If you’ve ever had to plan a complicated for, you may have laid out the necessary processes in the form of a flow diagram. The go-to program in this instance would be Microsoft Visio, but it seems excessive to pay a hefty chunk of money for a program you may only use a few times a year. Luckily, there is a freeware alternative that is more than up to the job.
Dia is a GTK+ diagram visual-editing program for Linux and Windows that can be used to draw many different kinds of diagrams. While it is blatantly “inspired” by Viso, the program is more geared towards the occasional user, though that is not to say that it is a lesser offering. It can create a range of professional-looking diagrams, from network maps and workflows to circuits and UML diagrams.
Dia’s interface is very similar to the GIMP layout on which it is based and it is very easy to use. It isn’t the prettiest in the world, and it does take some getting used to, but once you have the hang of it, it’s a breeze to work with. The controls are bg-free and easy to use, with each type of object having its own configuable attributes.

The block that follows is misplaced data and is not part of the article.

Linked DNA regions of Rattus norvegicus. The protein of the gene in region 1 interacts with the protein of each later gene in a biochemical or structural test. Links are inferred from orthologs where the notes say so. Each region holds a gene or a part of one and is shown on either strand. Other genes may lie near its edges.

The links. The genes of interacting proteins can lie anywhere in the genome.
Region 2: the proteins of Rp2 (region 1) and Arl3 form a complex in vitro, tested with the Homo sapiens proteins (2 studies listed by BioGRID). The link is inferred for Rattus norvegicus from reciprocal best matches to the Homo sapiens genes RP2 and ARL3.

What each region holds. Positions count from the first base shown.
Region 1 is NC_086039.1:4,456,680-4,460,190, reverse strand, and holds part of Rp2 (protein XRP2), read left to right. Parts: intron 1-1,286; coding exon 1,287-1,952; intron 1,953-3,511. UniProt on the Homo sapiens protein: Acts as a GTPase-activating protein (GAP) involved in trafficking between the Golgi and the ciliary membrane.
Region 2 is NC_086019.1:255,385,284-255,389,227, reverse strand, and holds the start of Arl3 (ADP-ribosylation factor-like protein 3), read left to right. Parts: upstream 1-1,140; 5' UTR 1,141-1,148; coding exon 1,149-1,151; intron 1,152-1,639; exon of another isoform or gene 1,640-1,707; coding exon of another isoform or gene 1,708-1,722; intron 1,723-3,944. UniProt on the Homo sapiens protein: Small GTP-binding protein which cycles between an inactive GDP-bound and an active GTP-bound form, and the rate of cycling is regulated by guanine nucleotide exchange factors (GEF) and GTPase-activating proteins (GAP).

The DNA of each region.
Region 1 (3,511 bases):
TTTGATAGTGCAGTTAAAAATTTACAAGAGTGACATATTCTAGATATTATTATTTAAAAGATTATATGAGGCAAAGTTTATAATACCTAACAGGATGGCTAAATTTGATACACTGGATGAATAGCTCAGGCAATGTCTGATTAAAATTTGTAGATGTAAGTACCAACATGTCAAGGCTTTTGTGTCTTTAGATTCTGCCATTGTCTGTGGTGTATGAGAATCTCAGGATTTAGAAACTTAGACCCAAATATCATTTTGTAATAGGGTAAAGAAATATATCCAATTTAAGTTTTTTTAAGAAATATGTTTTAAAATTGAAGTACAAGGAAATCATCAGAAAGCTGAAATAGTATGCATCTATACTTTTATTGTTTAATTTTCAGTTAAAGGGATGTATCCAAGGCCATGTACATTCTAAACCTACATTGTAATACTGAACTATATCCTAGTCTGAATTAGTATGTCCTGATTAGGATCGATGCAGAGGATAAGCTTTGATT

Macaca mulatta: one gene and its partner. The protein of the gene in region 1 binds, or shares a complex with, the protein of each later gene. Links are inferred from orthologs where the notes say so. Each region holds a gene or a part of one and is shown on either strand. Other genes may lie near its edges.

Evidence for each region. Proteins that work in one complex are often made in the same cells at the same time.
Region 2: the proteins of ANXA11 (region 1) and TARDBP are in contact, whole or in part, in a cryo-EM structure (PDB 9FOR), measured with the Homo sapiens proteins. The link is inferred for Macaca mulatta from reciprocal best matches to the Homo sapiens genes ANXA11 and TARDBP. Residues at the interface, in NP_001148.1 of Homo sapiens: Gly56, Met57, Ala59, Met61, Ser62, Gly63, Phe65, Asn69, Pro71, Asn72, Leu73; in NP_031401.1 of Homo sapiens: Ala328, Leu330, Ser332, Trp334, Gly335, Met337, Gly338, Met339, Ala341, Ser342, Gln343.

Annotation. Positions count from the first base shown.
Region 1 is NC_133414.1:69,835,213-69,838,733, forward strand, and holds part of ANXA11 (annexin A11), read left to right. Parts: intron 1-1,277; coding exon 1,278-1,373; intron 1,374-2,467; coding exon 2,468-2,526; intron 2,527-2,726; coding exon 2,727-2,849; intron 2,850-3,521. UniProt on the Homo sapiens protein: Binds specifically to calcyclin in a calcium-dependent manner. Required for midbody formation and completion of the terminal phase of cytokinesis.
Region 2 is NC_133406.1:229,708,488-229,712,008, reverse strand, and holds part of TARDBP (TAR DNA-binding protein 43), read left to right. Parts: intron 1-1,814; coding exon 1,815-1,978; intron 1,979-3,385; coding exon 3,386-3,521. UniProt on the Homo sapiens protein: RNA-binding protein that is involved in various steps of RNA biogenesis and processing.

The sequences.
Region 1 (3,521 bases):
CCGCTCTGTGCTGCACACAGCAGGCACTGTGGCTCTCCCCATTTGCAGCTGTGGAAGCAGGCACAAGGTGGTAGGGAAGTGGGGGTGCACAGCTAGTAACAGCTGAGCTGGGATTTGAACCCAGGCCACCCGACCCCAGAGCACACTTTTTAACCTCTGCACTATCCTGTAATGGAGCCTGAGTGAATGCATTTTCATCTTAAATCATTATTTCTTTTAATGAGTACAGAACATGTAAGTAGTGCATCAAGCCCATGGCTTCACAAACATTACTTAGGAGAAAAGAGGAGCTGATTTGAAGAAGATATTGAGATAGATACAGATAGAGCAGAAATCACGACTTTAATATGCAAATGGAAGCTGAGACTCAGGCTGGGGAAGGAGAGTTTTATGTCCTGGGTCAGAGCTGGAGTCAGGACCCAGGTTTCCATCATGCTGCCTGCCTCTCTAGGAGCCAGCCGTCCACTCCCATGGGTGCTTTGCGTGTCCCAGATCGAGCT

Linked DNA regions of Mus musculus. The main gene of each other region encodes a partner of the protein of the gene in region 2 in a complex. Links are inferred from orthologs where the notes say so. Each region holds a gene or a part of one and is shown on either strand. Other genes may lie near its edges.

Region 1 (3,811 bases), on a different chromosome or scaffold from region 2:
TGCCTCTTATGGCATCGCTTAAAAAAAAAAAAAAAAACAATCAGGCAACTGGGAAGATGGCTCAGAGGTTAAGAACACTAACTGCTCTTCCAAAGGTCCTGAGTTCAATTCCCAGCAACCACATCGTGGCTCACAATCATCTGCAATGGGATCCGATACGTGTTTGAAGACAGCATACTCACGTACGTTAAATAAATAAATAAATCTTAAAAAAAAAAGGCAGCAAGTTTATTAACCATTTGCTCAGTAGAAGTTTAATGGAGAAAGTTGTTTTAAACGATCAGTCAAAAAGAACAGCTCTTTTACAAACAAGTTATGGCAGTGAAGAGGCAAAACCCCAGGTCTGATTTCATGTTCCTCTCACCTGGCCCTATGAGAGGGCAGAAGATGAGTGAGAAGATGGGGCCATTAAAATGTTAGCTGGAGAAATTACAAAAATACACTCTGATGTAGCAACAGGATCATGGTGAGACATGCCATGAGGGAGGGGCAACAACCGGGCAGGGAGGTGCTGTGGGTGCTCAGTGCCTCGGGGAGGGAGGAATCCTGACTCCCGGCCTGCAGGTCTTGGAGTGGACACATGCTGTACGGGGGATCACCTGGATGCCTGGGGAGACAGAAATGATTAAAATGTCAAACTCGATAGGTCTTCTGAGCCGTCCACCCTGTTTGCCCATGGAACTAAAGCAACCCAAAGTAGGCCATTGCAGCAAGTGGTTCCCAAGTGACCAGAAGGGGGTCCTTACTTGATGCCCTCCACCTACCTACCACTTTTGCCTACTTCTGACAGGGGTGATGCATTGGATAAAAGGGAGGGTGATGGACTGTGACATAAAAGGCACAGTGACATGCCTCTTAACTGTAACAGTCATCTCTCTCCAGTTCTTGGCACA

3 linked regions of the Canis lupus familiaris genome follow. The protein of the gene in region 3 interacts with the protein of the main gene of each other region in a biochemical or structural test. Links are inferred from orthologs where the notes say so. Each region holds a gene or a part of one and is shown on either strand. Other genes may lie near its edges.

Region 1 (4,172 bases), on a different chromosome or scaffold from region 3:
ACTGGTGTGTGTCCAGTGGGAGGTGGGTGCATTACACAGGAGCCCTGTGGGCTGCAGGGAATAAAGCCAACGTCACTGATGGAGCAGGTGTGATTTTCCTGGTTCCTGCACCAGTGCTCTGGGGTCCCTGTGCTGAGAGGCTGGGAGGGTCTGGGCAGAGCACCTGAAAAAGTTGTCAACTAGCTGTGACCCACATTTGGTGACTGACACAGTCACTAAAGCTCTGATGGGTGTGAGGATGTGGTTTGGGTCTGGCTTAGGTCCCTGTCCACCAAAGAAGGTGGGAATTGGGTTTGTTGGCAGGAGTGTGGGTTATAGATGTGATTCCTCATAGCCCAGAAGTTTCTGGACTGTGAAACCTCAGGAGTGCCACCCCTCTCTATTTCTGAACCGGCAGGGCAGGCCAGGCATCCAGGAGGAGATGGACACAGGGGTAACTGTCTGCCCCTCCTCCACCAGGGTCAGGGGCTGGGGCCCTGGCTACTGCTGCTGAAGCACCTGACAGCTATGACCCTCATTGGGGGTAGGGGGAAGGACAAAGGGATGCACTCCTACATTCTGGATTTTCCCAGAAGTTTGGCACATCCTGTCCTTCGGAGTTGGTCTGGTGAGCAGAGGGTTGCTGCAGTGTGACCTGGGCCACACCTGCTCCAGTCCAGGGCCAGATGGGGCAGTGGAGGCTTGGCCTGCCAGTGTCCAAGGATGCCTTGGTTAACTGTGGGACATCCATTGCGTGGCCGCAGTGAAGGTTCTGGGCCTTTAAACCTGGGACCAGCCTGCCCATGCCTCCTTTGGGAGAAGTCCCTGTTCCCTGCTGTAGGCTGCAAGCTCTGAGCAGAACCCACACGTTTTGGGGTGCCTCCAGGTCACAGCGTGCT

Dia is nothing if not versatile, and in addition to saving and printing diagrams can also load save and export them in a variety of formats, including, XML, SVG, EPS, WMF and PNG. This means that new symbols or sheets of symbols are very easy and simple to add to existing diagrams.
Bear mind that if you do want to download Dia, you will also need to download GTK+ toolkit in order to run it. While Dia is only on version 0.96.1, I’ve found it to be robust and full-featured, with all the tools needed to create complex diagrams. If you’ve been looking for an alternative to Visio with which to put together diagrams, you couldn’t go far wrong with Dia.